As time passes, experimental data will accumulate and help to refine the prediction algorithms. Yet, the most challenging aspect remains the biology of the Xanthomonas/plant interaction. During the co-evolution process, bacteria have selected a TAL repertoire to adapt to the diversity of natural hosts and the selection of novel crop species by humans. The latter might be the reason why some strains of the rice pathogens Xoo and Xoc have so many TALs (up to 26) (Schornack et al., 2013). Therefore, the choice of the right host plant genotype to find the genuine TAL targets is critical. One will always find a target for a TAL in any plant or even animal genome. The experimental validation of target gene induction or direct TAL-binding to the promoter still does not indicate that the right biological system was studied. If the tal gene studied contributes significantly to the pathogenicity on the selected plant genotype, one has the chance to find important S genes. Yet, in nature, the contribution of many TAL effectors to disease development will be subtle and dependent on the plant genotype. This means that in the future, Xanthomonas and diseased hosts should be sampled together in epidemics to advance in the identification of genuine TAL targets and in our understanding of Xanthomonas virulence strategies. Combining pathosystems isolated from natural epidemics with in silico, genomic and transcriptomic approaches are certainly the way to go in the next decade. These approaches should yield a large number of targets which contribute quantitatively to susceptibility and resistance for marker-assisted breeding in important crop species.
We are grateful to A. Pérez-Quintero for providing us with the predicted targets of Hax4 obtained with Talvez and Storyteller and E. Doyle for providing us with Hax4 targets with Target Finder. This work was in part supported by the LABEX TULIP (ANR-10-LABX-41) and a Jeunes Chercheurs grant from the Agence Nationale de la Recherche (Xopaque ANR-10-JCJC-1703–01) to Laurent D. Noël.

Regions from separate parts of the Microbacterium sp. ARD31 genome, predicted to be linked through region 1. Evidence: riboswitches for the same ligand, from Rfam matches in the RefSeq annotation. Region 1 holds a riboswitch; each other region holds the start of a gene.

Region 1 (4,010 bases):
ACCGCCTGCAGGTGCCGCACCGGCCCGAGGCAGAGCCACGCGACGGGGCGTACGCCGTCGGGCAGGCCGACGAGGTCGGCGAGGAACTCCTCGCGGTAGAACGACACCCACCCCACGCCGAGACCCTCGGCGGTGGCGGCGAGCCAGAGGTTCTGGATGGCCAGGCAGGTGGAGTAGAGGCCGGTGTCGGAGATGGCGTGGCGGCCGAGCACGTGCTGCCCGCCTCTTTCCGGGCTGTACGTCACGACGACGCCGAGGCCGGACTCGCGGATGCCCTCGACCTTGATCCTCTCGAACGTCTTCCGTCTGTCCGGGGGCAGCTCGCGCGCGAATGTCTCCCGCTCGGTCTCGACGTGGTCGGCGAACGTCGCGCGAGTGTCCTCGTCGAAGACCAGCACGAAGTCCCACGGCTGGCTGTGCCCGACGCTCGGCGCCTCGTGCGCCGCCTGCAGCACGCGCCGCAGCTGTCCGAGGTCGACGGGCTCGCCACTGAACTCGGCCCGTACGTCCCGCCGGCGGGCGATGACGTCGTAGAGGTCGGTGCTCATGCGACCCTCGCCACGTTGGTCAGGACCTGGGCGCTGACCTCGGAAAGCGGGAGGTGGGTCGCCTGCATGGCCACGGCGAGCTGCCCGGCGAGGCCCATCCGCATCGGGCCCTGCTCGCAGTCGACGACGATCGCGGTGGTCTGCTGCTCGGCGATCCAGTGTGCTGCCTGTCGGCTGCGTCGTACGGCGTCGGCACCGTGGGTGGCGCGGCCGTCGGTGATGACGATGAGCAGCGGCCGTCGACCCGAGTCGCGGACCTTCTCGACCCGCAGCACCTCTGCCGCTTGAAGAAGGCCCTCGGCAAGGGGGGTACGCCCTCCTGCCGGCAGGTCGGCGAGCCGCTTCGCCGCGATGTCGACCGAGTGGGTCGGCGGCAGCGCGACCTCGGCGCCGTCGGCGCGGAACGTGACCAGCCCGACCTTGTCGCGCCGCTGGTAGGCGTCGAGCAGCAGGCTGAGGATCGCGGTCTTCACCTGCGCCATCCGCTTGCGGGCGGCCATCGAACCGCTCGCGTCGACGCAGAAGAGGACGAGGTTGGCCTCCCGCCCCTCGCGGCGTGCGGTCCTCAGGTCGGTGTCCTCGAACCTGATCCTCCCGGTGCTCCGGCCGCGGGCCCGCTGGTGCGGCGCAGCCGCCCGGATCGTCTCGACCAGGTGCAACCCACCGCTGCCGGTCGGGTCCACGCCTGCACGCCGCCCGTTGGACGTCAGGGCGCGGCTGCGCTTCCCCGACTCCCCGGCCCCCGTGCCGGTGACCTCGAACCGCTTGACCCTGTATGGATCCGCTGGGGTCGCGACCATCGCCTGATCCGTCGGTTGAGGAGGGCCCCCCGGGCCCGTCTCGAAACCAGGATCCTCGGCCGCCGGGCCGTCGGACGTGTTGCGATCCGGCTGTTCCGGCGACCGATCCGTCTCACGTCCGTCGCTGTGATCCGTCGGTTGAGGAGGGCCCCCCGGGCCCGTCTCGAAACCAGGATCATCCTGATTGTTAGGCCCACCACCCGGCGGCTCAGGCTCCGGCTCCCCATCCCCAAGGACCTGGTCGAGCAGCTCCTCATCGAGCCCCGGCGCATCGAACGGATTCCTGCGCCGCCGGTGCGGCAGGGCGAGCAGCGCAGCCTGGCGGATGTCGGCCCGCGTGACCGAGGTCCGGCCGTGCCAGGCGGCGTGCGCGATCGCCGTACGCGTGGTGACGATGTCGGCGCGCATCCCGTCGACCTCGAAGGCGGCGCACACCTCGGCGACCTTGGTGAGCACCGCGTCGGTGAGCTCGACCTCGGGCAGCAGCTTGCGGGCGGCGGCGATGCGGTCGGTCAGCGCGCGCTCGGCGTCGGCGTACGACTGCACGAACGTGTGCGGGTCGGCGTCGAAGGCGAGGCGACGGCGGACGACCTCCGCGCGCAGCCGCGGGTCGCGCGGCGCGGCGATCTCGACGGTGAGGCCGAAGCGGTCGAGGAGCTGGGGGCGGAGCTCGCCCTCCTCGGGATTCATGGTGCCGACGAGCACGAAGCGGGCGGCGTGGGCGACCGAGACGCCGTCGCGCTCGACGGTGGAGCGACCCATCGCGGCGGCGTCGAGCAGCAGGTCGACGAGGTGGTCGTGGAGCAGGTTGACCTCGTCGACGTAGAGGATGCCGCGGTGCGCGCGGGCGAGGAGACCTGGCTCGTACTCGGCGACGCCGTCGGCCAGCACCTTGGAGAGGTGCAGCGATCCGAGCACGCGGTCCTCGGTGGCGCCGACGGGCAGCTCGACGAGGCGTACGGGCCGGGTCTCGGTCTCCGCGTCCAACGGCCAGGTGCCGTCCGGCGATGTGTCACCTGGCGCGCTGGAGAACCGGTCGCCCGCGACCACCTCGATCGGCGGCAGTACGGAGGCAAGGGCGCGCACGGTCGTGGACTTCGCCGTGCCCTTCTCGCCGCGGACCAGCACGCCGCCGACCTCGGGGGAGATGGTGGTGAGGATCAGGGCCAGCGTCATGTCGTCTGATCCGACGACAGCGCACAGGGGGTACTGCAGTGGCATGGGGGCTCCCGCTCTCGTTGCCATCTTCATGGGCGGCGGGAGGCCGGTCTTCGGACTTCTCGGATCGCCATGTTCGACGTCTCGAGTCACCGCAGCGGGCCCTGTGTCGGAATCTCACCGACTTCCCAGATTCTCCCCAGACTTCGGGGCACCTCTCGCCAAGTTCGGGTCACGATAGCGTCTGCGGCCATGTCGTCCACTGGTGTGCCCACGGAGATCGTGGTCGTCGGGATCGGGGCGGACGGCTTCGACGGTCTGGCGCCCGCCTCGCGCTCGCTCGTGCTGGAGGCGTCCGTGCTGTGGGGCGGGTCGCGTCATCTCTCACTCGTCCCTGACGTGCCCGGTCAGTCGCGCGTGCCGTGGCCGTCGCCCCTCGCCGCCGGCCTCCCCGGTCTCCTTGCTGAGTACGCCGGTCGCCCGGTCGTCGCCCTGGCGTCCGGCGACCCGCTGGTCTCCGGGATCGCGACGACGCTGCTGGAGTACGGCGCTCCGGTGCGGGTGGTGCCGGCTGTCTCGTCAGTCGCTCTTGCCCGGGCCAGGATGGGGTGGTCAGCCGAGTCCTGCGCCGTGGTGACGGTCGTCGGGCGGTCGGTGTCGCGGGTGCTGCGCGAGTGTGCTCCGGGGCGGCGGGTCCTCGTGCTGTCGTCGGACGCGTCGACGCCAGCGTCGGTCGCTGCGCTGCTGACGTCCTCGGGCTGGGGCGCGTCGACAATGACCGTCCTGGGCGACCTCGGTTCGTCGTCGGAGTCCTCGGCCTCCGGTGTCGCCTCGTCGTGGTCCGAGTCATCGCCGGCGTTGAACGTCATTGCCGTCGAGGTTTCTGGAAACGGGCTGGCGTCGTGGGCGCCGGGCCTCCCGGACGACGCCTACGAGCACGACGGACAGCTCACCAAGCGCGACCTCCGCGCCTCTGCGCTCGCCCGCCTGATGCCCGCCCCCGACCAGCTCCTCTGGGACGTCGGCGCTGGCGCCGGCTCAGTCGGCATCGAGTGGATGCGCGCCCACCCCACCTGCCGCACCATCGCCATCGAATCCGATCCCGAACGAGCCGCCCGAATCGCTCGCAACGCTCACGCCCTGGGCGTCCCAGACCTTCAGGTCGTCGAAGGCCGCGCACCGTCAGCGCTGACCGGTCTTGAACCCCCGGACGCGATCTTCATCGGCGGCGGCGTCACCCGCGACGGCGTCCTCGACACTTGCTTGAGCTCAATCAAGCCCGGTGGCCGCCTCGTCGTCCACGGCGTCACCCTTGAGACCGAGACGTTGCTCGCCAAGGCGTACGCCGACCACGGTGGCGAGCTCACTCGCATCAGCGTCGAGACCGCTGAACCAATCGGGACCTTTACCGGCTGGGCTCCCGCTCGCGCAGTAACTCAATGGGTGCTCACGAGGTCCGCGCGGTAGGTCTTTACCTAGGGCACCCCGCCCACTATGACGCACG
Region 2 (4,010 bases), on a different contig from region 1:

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Keywords: TAL effectors, targets, prediction, Xanthomonas, susceptibility genes
Citation: Noël LD, Denancé N and Szurek B (2013) Predicting promoters targeted by TAL effectors in plant genomes: from dream to reality. Front. Plant Sci. 4:333. doi: 10.3389/fpls.2013.00333
Received: 12 June 2013; Accepted: 08 August 2013;
Published online: 03 September 2013.
Edited by:Laurent Deslandes, Centre National de la Recherche Scientifique, France
Reviewed by:Adam Bogdanove, Cornell University, USA
Sven-Erik Behrens, Martin Luther University Halle-Wittenberg, Germany
Copyright © 2013 Noël, Denancé and Szurek. This is an open-access article distributed under the terms of the Creative Commons Attribution License (CC BY). The use, distribution or reproduction in other forums is permitted, provided the original author(s) or licensor are credited and that the original publication in this journal is cited, in accordance with accepted academic practice. No use, distribution or reproduction is permitted which does not comply with these terms.